The challenge to greet the sunrise on the ‘Roof of Africa’

We had been walking since 12.20am.
For five hours Jomo (my porter) and I had shuffled between the silhouetted fingers of ice protruding down this cruel, dark mountain-side. The wind chill factor of -15˚C pinched our frosted faces, our toes long lost to numbness. Fingers pressed deep into pockets fared little better.
“Keep moving, keep moving”. We dared not rest. Pushing on towards the shadowy summit was all that ensured our continued circulation. The support of all those generous sponsors? The culmination of weeks of training? That once in a lifetime photo? No – the fear of my nose falling off from frostbite drove me to the top of Mt. Kilimanjaro.
During the six hour walk to the summit, I wore every single item of clothing I had with me – three pairs of socks, long johns, hiking trousers, wind proof trousers, thermal top, fleece, duffle jacket, wind proof jacket, woolly bandana, gloves and hat – and I was still frozen.
Why would anyone want to do this?
Simply, for the challenge. The imposing spectre of Kilimanjaro had loomed over me for three weeks as I volunteered in the foothills of the mountain. I wanted to push myself to the limit and attempting to summit the highest peak in Africa and the world’s largest free-standing mountain (rising to 5,895m above sea level) seemed a good start.
My scant research had indicated that Kilimanjaro is the one major mountain in the world where no real climbing experience is required. All that is recommended is a good fitness level. Being young and able helps but the mountain is also often frequented by ‘seniors’. Crucially, there is no technical climbing involved so you can leave your grapples and ice-picks at home.
I elected to trek the Machame Route. This path has a relatively steady incline and therefore avoids the gruelling last day which hikers on the more popular Marangu Route (also known as the “Coca-Cola” route) must contend with. The route also incorporates an extra day into the schedule which gives the body more time to acclimatise to the altitude. This reduces the risk of Acute Mountain Sickness (AMS) – the biggest killer on Kilimanjaro. Well, I did not die so I suppose my decision was vindicated.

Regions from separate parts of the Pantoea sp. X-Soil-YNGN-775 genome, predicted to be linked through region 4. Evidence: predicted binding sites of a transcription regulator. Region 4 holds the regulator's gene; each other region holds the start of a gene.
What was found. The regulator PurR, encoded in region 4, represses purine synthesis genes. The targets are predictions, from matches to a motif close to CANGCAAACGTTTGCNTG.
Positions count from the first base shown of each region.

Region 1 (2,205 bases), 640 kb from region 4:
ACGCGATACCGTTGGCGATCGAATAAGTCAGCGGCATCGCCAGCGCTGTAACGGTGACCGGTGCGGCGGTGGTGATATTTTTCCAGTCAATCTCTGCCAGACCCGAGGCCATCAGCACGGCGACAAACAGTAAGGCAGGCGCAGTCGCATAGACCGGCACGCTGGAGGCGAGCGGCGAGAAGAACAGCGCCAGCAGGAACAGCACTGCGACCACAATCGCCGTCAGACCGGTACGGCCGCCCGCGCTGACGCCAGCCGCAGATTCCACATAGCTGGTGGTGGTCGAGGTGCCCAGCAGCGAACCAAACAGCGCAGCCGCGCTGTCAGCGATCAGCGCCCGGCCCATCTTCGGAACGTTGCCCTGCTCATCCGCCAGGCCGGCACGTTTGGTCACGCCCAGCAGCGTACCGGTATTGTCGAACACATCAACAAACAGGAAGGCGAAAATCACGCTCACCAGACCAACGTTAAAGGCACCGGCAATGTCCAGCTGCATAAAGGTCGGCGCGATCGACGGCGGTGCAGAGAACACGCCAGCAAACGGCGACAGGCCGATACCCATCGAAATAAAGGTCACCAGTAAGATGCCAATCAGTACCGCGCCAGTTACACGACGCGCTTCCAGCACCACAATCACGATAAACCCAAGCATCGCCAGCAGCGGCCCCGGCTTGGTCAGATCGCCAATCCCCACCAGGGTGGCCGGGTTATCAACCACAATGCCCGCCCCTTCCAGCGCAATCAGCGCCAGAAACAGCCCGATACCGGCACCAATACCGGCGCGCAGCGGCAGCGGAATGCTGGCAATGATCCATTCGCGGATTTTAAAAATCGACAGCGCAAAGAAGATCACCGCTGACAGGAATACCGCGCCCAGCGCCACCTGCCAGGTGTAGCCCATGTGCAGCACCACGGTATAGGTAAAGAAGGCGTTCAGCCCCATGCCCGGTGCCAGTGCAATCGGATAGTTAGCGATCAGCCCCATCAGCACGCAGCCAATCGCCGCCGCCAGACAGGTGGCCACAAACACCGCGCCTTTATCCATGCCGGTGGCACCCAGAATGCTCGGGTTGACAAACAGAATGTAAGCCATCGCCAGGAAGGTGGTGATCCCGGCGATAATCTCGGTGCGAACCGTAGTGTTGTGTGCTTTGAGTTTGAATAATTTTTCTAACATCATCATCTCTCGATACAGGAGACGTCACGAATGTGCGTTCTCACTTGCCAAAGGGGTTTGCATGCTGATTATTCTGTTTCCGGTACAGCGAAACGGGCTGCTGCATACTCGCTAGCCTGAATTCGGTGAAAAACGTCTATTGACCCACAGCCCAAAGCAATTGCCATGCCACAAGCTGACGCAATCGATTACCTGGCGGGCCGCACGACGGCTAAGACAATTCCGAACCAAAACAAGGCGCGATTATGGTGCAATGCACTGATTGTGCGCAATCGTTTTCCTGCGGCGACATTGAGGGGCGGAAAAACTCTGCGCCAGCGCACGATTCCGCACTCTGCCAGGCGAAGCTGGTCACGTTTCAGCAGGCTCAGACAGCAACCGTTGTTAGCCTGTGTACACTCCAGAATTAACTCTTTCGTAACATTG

Some people will also be pleased to know that the Machame Route has flushing loos up to 3,850m. As delighted as I was by this, it was rather the dramatic scenery which so enamoured me with Kilimanjaro. Set in cloud, dust and volcanic rock, Peter Jackson could have shot his ‘Mordor’ here. Set against intense sky blue and white skeletal glaciers, the spectrum of colour on offer was overwhelming.
Starting at a mere 1,800m, we slowly ascended through cloud rainforest, moorland, alpine desert and finally volcanic crater. It was an incredible transition to behold: like going from sodden jungle to driest Dartmoor, then through the Australian outback, before finally falling into a scene of ‘The Two Towers’ set on the moon!
It took four days to reach Barafu Camp – the final camp before those still yet to succumb to altitude sickness attempt to reach Uhuru Peak. My guide had long since fallen by the wayside. With little more than two hours sleep we rose to apply our head torches and follow the silent flickering trail of those other midnight trekkers. The immense beauty of Kilimanjaro seemed lost in this murky darkness.
“Left, right”, “left, right”. For what seemed like an eternity, I simply focused on putting one foot in front of the other. Hours and hours went by but there was still no sign of the summit. It was pitch black so it was impossible to hold any perspective of how far we had come or how far we had to go. Indeed, as the cold set deep into our bones, I was growing increasingly impatient.
But then, I looked up to see before me three pieces of wood nailed together. “Congratulations, you are now at Uhuru Peak, Tanzania, 5895m above sea level”. It was a hastily done job to say the least. And who could blame the poor chap who was charged with erecting this most unwelcoming of holy grails.
Finally, at 5.20am, we had arrived at the “Roof of Africa”, the highest point on the continent. What was left of me that had any feeling felt incredible.
“Snap!”, “Snap!”, “Snap!”
We could savour the moment for a mere three minutes before charging back down the mountain to escape the cold. As we did, so the sun began to rise below us. At first just a glimpse, then an orange kiss. Soon enough, a magnificent yellow glow gilded all that we had conquered during the night. Africa awoke before us.
And there it was! Far in the distance, across the woolly clouds, the curvature of the Earth was clearly visible. Bending away to our left and right, it was awe-inspiring. Our chilled bones soon warmed and our spirits now high – call it a dose of mild altitude sickness – I was alive on Kilimanjaro!


Leave a Reply

Your email address will not be published. Required fields are marked *

This site uses Akismet to reduce spam. Learn how your comment data is processed.